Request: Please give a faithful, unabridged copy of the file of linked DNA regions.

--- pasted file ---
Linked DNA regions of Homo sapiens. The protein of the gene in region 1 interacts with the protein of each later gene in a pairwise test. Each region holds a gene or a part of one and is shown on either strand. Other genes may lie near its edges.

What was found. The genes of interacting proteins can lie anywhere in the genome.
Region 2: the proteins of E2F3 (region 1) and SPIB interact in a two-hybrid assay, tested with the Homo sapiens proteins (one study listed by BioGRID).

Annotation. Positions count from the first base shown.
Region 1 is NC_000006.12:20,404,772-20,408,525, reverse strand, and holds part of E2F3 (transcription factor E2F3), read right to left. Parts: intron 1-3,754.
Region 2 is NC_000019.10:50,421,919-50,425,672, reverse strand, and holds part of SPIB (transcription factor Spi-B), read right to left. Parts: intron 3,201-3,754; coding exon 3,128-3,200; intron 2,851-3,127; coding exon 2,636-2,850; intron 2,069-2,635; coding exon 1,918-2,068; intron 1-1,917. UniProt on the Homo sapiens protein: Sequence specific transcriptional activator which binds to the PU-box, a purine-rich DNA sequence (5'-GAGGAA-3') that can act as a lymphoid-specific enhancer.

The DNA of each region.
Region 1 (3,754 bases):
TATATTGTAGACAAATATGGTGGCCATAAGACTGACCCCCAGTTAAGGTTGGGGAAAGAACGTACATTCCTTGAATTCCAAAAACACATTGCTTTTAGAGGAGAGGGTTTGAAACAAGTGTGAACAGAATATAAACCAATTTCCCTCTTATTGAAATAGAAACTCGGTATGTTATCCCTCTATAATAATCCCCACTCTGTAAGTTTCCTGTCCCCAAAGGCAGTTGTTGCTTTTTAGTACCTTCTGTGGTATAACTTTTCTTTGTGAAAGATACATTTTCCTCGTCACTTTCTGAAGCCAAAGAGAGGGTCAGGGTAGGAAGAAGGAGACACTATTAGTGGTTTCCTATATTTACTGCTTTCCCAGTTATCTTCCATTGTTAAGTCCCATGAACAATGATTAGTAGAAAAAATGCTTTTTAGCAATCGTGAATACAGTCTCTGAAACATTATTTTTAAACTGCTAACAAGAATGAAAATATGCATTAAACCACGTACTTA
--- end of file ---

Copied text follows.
Linked DNA regions of Homo sapiens. The protein of the gene in region 1 interacts with the protein of each later gene in a pairwise test. Each region holds a gene or a part of one and is shown on either strand. Other genes may lie near its edges.

What was found. The genes of interacting proteins can lie anywhere in the genome.
Region 2: the proteins of E2F3 (region 1) and SPIB interact in a two-hybrid assay, tested with the Homo sapiens proteins (one study listed by BioGRID).

Annotation. Positions count from the first base shown.
Region 1 is NC_000006.12:20,404,772-20,408,525, reverse strand, and holds part of E2F3 (transcription factor E2F3), read right to left. Parts: intron 1-3,754.
Region 2 is NC_000019.10:50,421,919-50,425,672, reverse strand, and holds part of SPIB (transcription factor Spi-B), read right to left. Parts: intron 3,201-3,754; coding exon 3,128-3,200; intron 2,851-3,127; coding exon 2,636-2,850; intron 2,069-2,635; coding exon 1,918-2,068; intron 1-1,917. UniProt on the Homo sapiens protein: Sequence specific transcriptional activator which binds to the PU-box, a purine-rich DNA sequence (5'-GAGGAA-3') that can act as a lymphoid-specific enhancer.

The DNA of each region.
Region 1 (3,754 bases):
TATATTGTAGACAAATATGGTGGCCATAAGACTGACCCCCAGTTAAGGTTGGGGAAAGAACGTACATTCCTTGAATTCCAAAAACACATTGCTTTTAGAGGAGAGGGTTTGAAACAAGTGTGAACAGAATATAAACCAATTTCCCTCTTATTGAAATAGAAACTCGGTATGTTATCCCTCTATAATAATCCCCACTCTGTAAGTTTCCTGTCCCCAAAGGCAGTTGTTGCTTTTTAGTACCTTCTGTGGTATAACTTTTCTTTGTGAAAGATACATTTTCCTCGTCACTTTCTGAAGCCAAAGAGAGGGTCAGGGTAGGAAGAAGGAGACACTATTAGTGGTTTCCTATATTTACTGCTTTCCCAGTTATCTTCCATTGTTAAGTCCCATGAACAATGATTAGTAGAAAAAATGCTTTTTAGCAATCGTGAATACAGTCTCTGAAACATTATTTTTAAACTGCTAACAAGAATGAAAATATGCATTAAACCACGTACTTA